Round Heads and Devic’s MS

My clinic partner in chiropractic school was part Japanese and part Hawaiian. He had a huge round head. I used to tease him and say it was so big and round you could bowl with it. His eyes, which were mere slits, would get even smaller as he broke out in a grin. I would look him square in the eyes and say how do you see out of those things and the remaining slits would turn to dashes as his grin stretched and strained his cheeks to the max.

The roundness of the head and eye sockets is evident in the well cast skull seen above. Permission to use the  pictures of the skull in this post was granted by Bone Clones Inc. The aperture of the nose is also rounder compared to the more triangular shape of European skull design.

The head is the sound box of the human voice. The tonal quality of the voice is affected by the design of the head, especially the mouth, nose and air sinuses, called the paranasal sinuses. 

The bridge of the nose, called the glabella, sits above the opening. Behind the bridge are the ethmoid sinuses. The large maxillary sinuses lie beneath the cheek bones to the sides of the nose.  The frontal sinuses are in the forehead just above the nose. The sphenoid sinus sits behind and between the eyes. Singing resonates in the sinuses and escapes through the nose. Yoga kundalini exercise uses the AUM chant to resonate the sphenoid sinus and stimulate the pituitary gland which sits above the sphenoid sinus. The difference in shape of the nasal opening affects the escape of air like the difference in shape between f holes in violins and jazz guitars and round holes in country guitars.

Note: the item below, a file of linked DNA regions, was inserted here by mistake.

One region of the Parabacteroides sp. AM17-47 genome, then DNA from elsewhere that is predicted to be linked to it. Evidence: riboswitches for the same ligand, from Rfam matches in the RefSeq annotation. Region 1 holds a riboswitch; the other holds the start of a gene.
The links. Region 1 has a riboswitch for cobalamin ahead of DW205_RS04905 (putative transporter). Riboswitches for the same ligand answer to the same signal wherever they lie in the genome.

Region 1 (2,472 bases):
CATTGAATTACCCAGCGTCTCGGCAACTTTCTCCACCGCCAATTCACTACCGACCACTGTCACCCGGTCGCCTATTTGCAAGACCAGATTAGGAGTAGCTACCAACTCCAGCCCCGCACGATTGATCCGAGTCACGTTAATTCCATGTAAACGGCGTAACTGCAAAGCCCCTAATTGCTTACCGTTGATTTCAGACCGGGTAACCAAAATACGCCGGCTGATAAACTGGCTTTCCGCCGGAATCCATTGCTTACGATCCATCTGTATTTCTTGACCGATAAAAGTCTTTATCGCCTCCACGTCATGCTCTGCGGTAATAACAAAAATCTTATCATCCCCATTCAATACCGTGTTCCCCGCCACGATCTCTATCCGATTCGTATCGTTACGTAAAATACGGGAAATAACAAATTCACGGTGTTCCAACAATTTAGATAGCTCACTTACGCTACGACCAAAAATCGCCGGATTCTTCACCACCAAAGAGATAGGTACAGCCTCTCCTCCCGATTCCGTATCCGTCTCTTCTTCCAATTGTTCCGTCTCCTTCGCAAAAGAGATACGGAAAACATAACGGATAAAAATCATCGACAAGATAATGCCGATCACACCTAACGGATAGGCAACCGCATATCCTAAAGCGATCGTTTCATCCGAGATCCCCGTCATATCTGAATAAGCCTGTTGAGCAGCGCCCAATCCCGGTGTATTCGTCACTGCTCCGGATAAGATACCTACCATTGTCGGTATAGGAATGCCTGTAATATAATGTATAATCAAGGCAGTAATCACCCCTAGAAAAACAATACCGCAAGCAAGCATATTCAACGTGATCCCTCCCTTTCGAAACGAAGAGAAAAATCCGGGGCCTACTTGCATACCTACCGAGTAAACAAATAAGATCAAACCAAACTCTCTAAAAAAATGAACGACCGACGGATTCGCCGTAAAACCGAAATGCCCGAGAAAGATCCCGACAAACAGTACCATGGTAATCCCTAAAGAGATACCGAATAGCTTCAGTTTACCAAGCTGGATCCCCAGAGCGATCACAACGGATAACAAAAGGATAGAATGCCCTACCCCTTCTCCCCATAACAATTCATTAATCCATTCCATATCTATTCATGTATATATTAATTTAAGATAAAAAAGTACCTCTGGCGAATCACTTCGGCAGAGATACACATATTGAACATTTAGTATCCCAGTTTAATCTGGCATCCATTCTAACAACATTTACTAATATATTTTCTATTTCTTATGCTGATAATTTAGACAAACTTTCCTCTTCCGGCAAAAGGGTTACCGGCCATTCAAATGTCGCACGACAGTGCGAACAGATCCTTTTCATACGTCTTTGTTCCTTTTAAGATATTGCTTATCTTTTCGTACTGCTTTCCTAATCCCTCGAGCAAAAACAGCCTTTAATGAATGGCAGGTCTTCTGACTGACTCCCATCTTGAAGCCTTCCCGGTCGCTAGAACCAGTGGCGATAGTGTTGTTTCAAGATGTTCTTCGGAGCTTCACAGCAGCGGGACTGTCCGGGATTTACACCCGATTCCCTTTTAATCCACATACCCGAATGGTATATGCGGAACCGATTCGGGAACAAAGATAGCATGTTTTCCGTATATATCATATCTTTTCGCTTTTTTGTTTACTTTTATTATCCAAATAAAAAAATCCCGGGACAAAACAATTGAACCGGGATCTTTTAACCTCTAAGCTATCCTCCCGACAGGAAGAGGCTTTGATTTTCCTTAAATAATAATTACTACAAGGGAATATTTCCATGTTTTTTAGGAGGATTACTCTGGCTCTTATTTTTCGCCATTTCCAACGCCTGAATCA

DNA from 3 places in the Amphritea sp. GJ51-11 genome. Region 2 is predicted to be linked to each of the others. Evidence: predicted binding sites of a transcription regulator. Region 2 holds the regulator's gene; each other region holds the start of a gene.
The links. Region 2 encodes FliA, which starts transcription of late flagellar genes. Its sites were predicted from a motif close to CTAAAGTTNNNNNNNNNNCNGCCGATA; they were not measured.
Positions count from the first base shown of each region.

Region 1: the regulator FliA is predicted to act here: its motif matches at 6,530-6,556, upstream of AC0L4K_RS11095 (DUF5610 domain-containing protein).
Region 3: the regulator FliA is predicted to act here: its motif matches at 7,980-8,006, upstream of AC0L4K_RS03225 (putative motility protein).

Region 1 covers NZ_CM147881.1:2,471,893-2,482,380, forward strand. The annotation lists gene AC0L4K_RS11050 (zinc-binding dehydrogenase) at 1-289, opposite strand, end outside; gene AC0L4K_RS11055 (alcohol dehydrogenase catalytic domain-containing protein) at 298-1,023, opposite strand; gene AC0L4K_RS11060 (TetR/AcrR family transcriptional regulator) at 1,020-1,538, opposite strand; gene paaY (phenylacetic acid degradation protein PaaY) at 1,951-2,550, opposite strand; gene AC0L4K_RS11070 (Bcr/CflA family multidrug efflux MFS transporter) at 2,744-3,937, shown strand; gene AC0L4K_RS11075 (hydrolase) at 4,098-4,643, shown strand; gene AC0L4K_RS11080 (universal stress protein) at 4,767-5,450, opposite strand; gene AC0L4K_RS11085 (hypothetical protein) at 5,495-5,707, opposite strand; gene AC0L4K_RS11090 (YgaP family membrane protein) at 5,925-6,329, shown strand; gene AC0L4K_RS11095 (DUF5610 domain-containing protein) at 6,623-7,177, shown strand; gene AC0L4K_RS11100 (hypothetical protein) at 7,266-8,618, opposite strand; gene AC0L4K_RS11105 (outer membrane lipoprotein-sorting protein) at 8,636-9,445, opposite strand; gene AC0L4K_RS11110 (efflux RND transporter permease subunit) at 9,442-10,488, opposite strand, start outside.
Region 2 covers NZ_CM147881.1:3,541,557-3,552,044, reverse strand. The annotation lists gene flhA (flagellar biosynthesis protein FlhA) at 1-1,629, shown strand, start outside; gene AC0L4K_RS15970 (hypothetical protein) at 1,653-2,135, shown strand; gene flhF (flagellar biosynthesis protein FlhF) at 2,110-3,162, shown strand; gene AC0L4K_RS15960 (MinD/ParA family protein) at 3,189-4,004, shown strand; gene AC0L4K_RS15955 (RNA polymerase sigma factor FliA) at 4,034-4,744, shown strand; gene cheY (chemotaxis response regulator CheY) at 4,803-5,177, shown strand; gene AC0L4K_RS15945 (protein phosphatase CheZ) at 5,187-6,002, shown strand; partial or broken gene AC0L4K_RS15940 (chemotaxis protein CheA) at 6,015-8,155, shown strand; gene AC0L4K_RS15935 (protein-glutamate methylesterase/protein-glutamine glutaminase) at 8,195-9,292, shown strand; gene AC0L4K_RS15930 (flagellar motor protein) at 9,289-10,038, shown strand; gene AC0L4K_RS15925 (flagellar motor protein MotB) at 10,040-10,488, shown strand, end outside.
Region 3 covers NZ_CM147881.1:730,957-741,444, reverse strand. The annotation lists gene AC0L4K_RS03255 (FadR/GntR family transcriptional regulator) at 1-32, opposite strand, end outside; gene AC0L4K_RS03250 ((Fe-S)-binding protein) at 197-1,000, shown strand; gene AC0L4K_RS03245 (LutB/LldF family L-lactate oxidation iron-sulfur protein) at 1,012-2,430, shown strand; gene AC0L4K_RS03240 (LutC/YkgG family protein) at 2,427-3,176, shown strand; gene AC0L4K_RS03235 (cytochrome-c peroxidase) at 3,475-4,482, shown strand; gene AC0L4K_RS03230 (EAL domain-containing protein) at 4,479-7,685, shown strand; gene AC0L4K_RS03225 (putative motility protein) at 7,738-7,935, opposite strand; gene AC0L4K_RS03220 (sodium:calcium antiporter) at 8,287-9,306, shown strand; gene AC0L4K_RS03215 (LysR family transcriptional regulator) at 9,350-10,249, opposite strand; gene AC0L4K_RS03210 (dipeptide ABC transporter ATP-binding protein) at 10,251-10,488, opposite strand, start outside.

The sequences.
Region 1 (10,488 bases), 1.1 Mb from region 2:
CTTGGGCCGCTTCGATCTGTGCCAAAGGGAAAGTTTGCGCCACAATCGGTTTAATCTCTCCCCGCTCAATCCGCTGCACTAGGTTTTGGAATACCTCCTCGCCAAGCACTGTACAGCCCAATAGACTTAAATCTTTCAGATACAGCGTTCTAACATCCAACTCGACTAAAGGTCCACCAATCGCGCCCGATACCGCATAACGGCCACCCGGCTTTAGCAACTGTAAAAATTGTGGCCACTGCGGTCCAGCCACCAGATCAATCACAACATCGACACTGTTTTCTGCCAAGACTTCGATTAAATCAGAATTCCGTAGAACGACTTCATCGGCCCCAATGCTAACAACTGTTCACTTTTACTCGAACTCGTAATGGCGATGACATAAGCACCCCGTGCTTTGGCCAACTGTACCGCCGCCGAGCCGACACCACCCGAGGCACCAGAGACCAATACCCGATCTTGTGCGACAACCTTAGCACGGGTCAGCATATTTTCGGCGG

In this  regard, the design of the African-American skull is a perfect shape for singing. One of the finest quality voices ever recorded was that of Nat King Cole. Rich and mellow the music would escape his head with near perfect unobstructed flow.

If you strip away the flesh it’s easy to see that the roundness of an African-American skull is closer in design  to Asian skulls. The head is not box-like as in European designs, but smoother and rounder. The eye sockets are also rounder. The nasal aperture is especially round.

The difference in the round designs versus square European designs may explain why Asians and African-Americans have a much lower incidence of MS. On the other hand, it may explain why they get a particularly devastating variant form of MS called Devic’s disease.

The floor of the base of Asian and African skulls is longer than European skulls. The back wall of the head in Asians is taller but slightly more sloped than African designs which are steeper. The longer base and steep rear wall distribute more of the weight of the brain behind the foramen. On the other hand, it positions the brainstem over the foramen magnum prediposing it to sinking into a Chiari malformation.